SBA Confirms PPP Recipients Can Apply Early for Loan Forgiveness
June 25, 2020
Updated 7/2/2020 at 9:05am ET
UPDATE 7/2: Congress has voted to extend the deadline to apply for forgivable Paycheck Protection Program loans. Businesses now have until Aug. 8 to apply for the aid. President Trump is expected to sign the bill.
SC&H’s Key Takeaways
- Borrowers may apply for PPP loan forgiveness before the end of their covered period, but it might cost them money via the forfeiture of the 12/31 salary restoration deadline.
- It clarifies that borrowers have until the maturity of their PPP loan to submit an application for forgiveness.
- In calculating forgivable costs, business owners may include the following costs:
- Self employed individuals – self employment earnings only (subject to $20,833 limit), with no addition for health premiums or retirement contributions
- S corporation owner-employees – cash compensation (subject to $20,833 limit), plus employer retirement contributions, but not health premiums
- C corporation owner-employees – cash compensation (subject to $20,833 limit), plus employer-paid retirement contributions and health premiums
On Monday, June 22, 2020, the Small Business Administration (SBA) released its latest interim final rule (IFR), which mostly covers adjustments to prior IFRs for implementing the new legislation introduced by the passing of the Paycheck Protection Program Flexibility Act (PPPFA) but more importantly, declares that PPP recipients can apply for loan forgiveness early but that doing so could cost them money.
Introduction of Early Loan Forgiveness Applications
This is one of the most frequently asked questions we have received – borrowers are wondering if they’re able to apply for loan forgiveness before the expiration of their covered period?
This latest IFR affords borrowers the opportunity to apply early: “A borrower may submit a loan forgiveness application any time on or before the maturity date of the loan – including before the end of the covered period – if the borrower has used all of the loan proceeds for which the borrower is requesting forgiveness. If the borrower applies for forgiveness before the end of the covered period and has reduced any employee’s salaries or wages in excess of 25 percent, the borrower must account for the excess salary reduction for the full 8-week or 24-week covered period.”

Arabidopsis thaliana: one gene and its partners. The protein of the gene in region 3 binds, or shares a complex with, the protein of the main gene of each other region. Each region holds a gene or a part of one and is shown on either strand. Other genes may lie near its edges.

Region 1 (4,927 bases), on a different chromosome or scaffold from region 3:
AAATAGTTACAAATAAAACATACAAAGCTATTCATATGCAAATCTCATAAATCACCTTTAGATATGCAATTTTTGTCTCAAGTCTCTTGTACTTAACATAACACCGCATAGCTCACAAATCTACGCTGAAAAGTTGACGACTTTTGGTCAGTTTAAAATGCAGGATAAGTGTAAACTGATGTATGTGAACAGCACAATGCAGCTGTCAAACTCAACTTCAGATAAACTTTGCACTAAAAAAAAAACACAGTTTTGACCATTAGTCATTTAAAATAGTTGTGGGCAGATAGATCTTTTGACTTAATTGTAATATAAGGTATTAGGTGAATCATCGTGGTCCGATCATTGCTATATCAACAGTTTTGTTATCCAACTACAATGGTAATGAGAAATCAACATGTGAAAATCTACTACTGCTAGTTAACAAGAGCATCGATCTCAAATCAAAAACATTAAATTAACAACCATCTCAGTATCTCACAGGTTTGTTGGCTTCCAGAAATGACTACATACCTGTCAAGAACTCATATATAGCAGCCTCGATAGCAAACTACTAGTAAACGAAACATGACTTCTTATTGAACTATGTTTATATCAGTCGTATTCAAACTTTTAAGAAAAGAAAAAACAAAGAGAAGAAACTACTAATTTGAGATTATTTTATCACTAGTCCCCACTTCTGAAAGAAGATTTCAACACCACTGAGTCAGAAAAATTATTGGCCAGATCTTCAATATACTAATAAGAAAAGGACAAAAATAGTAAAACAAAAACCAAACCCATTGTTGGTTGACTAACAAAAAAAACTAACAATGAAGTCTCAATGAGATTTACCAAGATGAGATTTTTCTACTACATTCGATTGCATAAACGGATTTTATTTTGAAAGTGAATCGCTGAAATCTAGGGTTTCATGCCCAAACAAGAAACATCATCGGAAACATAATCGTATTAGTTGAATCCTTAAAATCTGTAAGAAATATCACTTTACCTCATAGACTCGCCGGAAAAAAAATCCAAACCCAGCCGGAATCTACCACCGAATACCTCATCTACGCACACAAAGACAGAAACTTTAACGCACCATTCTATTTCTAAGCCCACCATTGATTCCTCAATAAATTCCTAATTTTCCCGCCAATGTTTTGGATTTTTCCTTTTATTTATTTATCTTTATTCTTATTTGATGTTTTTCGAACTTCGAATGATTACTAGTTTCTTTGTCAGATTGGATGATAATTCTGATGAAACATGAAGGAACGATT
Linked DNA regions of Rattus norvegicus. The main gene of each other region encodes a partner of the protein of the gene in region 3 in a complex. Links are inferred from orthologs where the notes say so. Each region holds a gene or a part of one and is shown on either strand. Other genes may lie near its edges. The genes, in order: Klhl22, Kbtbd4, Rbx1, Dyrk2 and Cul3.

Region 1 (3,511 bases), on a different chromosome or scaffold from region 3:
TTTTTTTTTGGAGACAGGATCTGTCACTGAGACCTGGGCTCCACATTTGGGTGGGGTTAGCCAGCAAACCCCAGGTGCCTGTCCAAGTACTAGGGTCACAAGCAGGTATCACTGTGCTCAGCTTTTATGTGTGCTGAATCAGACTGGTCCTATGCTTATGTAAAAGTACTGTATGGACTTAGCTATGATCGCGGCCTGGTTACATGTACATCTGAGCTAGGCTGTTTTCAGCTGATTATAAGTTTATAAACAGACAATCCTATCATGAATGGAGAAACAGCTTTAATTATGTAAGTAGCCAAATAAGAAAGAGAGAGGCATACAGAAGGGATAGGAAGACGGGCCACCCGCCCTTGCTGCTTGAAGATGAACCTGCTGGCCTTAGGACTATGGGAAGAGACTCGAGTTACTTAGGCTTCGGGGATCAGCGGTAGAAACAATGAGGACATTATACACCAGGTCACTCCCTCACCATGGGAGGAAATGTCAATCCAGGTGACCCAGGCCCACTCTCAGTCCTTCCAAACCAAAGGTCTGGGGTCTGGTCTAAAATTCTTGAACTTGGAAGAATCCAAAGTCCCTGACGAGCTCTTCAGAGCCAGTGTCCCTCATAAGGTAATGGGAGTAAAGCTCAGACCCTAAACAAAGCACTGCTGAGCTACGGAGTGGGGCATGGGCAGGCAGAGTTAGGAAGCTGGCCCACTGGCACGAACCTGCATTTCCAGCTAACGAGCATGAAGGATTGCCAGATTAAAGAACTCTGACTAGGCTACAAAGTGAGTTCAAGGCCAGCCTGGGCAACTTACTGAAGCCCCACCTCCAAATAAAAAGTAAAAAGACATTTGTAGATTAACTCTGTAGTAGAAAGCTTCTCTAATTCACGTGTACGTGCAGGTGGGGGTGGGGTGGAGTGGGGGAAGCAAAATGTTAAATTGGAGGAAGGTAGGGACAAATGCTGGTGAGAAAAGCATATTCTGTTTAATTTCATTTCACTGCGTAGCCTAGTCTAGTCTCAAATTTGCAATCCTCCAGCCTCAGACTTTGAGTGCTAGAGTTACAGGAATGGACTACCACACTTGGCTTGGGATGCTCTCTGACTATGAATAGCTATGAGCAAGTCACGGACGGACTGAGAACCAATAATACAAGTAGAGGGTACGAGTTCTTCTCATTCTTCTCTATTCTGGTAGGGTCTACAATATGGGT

But borrower beware with this guidance. While many will want to get the forgiveness out of the way as soon as possible, there may be little benefit to doing this as those that apply early for loan forgiveness will forfeit the safe-harbor provision allowing them to restore salaries or wages by Dec. 31 and avoid reductions in the loan forgiveness they receive.
This move would only seem to make sense for borrowers who have already spent all of the loan proceeds and made little to no changes to salaries or headcounts along the way.
Other Notable Items in the IFR
- Borrowers can still apply for forgiveness at any point before the loan maturity date.
- It is the borrower’s responsibility to provide an accurate calculation of the loan forgiveness amount. Lenders must perform a good-faith review, but they are mostly off the hook beyond that, provided that the borrower has the proper documentation and certifies that they’ve spent the proceeds on eligible costs.
- Employer health insurance contributions for S corporation owners cannot be included when calculating payroll costs; however, employer retirement contributions for S corporation owners are eligible costs.
- For owner-employees and self-employed individuals – forgiveness for owner compensation is calculated for the eight-week period as 8 ÷ 52 × 2019 compensation, up to a maximum of $15,385, in total for all businesses. For the 24-week period, the forgiveness calculation is limited to 2.5 months’ worth (2.5 ÷ 12) of 2019 compensation, up to $20,833, also in total for all businesses.
If you have any questions or would like to speak with one of our team members, please don’t hesitate to reach out. SC&H is here to help.